I feel like I’m like a bird that has had its wings clipped, being held up at every turn! It can be very frustrating.
I have only been writing this blog now for 7 months but in that time I have learnt loads and passed this information on to my readers as often as possible. One thing that I have been asked about more than anything by people from the US and UK are about the endobronchial valves. I have done a number of posts on them so I felt they deserved a chapter of their own so I will be putting all the links on this post together for them. My road to having these valves fitted has not been an easy one and in the post My 2nd Appointment to Jimmy’s you will see why. You have to jump through a lot of hoops to finally get there and also my opinion on where and who they would be fitted by has also been under a lot of change. Hey, this is an important operation, if I am to be put under general anesthetic and have my lungs tampered with, I want the best tamperer!
THOSE HOOPS AND HURDLES!
One of the first hoops you have to get through is all the tests and because I have the worst luck in the world at always having appointments when I am suffering from a bad day, this has been a real pain to say the least. The first test I had was the full lung function test and it took quite a long time and because I was in the middle of an exacerbation this was not very pleasant but I was determined to finish it, it’s one step nearer! I was so exhausted after the test for the first time ever, I had to get a porter to push me back to the car. Then you must have a CT Scan that is easy even if you are under par. However, since I have started exercising I am no longer having these problems, it has been hard trying to fit exercise in between flare ups during winter but it’s just a matter of how determined you are to feel a bit less breathless in the long-term.
After all these results were through, I had to wait to see my specialist at Huddersfield more time wasted! When I had chatted to her about the procedure and she asked me if I was sure that I wanted it done as I could live for years like this and I wasn’t going to die. I said, ‘exactly, this is why I want it done I don’t want to live like this for years!’. She then referred me to Leeds, Jimmy’s in fact and my first appointment there was very good. I saw a young thoracic surgeon who was very hopeful of a good outcome and booked me in for a nuclear scan. Details of this can be read up in another section called My Appointment at Jimmy’s for Nuclear Scan . It seems that if there are any tears in between the lobes of your lungs, then it’s difficult to do the operation. A nuclear scan shows them this apparently. Its called ‘collateral ventilation’ and there is a post about this in the link Collateral Ventilation Explained Simply!!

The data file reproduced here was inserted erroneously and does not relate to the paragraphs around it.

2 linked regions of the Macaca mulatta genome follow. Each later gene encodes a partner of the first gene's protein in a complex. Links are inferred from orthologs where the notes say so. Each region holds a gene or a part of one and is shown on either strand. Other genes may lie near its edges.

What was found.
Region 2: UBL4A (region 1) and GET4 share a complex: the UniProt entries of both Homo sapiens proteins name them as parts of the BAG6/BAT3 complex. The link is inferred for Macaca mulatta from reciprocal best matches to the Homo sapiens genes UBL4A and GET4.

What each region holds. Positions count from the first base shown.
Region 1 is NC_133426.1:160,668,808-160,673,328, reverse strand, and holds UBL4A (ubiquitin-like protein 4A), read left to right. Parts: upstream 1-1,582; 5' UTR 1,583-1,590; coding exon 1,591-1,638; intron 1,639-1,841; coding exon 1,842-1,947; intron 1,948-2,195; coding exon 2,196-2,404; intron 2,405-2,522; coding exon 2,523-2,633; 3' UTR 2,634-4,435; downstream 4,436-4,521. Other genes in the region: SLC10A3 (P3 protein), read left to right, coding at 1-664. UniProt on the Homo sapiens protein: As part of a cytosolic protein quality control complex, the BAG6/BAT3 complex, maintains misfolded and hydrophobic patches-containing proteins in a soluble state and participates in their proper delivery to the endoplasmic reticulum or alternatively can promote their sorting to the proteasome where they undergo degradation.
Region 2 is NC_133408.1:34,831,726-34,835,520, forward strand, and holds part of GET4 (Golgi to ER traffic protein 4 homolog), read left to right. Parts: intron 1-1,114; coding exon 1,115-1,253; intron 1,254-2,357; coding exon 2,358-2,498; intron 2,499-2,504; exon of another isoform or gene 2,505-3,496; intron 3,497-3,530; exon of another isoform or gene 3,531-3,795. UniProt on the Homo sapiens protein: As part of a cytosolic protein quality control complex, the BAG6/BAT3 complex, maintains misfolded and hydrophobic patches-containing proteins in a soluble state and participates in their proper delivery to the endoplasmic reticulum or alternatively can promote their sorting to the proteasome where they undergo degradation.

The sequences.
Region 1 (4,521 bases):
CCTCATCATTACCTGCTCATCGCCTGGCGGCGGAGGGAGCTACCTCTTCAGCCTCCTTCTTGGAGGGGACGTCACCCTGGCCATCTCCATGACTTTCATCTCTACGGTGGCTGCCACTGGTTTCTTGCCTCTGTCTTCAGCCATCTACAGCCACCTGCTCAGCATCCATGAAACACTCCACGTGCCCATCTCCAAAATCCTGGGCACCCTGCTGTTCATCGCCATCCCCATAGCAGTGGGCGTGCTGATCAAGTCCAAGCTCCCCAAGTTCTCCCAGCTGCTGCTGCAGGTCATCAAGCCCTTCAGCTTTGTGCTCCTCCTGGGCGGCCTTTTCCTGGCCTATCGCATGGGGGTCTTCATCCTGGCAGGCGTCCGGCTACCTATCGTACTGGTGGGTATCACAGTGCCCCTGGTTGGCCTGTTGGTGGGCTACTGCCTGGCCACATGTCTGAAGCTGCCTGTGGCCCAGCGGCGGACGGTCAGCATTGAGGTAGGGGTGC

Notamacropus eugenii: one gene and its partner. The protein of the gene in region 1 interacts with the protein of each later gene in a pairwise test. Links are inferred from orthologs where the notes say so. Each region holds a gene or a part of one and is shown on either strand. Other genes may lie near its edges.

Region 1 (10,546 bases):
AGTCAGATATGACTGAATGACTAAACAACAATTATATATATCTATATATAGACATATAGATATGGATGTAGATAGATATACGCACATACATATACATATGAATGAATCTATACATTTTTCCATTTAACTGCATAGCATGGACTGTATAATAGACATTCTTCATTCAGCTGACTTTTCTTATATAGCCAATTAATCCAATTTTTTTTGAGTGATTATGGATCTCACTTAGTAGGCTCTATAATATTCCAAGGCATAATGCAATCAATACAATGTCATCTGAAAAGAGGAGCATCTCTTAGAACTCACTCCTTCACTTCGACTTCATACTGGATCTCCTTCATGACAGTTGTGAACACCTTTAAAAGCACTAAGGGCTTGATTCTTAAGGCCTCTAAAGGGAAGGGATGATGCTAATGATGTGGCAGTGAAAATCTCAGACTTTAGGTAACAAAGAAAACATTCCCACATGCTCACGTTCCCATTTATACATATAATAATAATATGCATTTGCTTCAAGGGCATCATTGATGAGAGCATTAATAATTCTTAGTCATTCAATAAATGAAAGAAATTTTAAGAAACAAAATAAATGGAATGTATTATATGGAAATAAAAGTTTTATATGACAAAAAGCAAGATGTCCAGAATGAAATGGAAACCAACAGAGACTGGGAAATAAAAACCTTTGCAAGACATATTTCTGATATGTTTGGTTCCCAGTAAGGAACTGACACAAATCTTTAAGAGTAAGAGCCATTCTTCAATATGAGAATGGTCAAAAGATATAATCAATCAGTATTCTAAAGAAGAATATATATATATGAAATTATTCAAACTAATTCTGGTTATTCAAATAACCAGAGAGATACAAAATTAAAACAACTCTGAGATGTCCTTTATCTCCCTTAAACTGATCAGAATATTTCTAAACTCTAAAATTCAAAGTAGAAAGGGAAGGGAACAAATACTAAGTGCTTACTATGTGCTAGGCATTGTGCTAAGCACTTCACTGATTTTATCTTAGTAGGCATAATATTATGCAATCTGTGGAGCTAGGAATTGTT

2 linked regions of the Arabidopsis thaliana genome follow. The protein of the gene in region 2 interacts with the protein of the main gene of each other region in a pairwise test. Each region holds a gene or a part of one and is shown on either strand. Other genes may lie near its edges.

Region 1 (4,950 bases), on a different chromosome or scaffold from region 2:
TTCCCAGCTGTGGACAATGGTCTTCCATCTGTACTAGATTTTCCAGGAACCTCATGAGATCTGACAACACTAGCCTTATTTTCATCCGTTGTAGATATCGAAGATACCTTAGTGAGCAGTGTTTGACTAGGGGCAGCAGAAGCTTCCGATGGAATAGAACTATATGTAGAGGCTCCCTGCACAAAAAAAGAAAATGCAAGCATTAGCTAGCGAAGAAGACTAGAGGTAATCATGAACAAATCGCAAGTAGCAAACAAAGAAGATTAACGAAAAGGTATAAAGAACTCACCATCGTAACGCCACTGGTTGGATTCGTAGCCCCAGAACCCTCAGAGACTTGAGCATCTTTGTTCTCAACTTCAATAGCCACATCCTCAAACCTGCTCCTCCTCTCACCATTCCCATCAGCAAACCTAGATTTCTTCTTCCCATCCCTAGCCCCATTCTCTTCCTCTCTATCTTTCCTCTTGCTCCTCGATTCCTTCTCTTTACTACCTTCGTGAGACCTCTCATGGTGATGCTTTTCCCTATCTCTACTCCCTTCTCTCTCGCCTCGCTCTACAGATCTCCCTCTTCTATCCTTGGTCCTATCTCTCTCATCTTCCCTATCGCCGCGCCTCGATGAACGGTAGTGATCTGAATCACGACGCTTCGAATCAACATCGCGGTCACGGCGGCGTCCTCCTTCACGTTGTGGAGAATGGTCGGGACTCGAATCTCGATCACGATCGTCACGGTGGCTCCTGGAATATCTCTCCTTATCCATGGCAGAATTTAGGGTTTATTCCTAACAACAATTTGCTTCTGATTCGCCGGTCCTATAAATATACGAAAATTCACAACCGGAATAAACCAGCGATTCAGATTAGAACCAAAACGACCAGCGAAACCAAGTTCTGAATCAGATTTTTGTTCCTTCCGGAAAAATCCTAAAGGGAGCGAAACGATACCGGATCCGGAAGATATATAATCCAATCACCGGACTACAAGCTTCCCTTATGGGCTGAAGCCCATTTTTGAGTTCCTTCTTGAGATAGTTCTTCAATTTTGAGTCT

While this was all going on, I was waiting for my referral for the other hurdle that had to be endured before I could have the operation done and that was the Pulmonary Rehab Course. Actually, I was quite looking forward to completing this course. I had tried twice in the past and only got through the first month or so because I caught and infection and did not want to give it to everyone else so I carried on doing a bit at home. I did a full course at our local hospice but it wasn’t much in the way of exercises. It was more chat, tea and coffee and cake and education about the disease which ended with a living will lesson, which didn’t go down with me very well at all, I felt like walking out! I am definitely not ready for that yet. Anyway, I did try to start the Pulmonary Rehab Course but when I went for my assessment true to me I was having another flare up and she wouldn’t continue with the 6 min walk because my stats had dropped dramatically from walking about 6 foot to the corridor. She asked me to ring her when I had recovered.
THERE IS ALWAYS LIGHT AT THE END OF THE TUNNEL!
I can promise you that it is not an easy road trying to improve your breathing and your situation when you have COPD. From what I have been able to discover the first person in the UK to have the valves fitted was in 2012, so it’s still early days. There are other methods also such as coils, surgery etc. It is costing the NHS millions in support treatments at the moment and palliative care and the numbers of lung patients are rising, add-on to that the number of people with heart disease as it’s a crossover, if you get my meaning; it is costing a mint. Therefore, I feel a lot more research will be done during the next 10 years, they might even find a cure. you never know. Anyway after a terrible time at my last appointment at Jimmy’s, I actually had some good news and you can read about it in the following post NEVER LOSE FAITH – It must be Karma! and Amen to that!
Below are all the links about the valves –
- THREE COPD PATIENT’S NEW LEASE OF LIFE – ENDOBRONCHIAL VALVES